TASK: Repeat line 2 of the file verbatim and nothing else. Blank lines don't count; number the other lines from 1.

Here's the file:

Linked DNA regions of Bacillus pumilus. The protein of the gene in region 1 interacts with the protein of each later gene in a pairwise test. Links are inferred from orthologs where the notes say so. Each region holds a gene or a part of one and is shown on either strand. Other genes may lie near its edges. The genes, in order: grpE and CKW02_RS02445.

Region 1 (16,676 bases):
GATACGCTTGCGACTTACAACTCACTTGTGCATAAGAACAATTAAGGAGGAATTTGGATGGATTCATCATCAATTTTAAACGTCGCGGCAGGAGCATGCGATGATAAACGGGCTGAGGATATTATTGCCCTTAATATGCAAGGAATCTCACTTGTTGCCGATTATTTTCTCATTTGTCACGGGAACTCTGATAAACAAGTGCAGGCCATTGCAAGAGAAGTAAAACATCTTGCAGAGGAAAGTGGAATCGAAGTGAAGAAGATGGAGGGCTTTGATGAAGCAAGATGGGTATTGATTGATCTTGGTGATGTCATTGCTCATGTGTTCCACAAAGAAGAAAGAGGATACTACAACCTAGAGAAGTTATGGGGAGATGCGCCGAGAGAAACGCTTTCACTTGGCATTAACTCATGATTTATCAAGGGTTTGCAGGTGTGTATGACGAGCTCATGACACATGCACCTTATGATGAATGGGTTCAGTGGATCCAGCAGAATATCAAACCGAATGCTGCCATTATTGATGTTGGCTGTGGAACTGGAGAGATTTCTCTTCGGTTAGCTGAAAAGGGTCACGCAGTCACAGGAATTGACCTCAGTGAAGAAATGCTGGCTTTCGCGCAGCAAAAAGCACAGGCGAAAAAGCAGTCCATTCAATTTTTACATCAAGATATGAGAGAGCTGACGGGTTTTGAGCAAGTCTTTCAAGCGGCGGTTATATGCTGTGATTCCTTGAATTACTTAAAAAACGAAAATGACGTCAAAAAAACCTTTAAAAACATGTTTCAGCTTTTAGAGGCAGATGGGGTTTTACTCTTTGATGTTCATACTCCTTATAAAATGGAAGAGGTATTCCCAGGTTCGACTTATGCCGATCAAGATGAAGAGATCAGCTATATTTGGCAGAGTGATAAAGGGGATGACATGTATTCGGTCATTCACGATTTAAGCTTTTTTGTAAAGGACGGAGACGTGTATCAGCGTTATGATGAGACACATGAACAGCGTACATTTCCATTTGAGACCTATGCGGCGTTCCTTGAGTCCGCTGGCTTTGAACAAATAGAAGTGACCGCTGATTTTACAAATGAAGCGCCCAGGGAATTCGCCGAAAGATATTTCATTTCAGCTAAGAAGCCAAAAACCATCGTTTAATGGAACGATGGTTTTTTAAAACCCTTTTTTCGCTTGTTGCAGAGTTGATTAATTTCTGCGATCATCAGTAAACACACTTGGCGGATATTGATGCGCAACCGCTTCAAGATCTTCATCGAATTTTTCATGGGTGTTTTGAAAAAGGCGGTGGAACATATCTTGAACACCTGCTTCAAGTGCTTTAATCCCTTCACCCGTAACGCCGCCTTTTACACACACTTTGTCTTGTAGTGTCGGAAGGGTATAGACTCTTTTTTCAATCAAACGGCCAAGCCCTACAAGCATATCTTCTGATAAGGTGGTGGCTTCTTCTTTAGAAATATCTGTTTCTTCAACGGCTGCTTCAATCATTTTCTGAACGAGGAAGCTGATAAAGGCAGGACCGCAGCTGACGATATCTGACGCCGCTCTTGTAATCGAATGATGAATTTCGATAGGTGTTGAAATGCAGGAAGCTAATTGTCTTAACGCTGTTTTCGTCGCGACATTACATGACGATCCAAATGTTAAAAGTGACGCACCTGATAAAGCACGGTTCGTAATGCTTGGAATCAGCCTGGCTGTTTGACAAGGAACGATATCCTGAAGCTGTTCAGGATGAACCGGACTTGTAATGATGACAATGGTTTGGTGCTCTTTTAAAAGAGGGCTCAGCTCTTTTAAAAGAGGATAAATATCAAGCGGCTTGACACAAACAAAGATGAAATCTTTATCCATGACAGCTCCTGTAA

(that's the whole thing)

Region 1 (16,676 bases):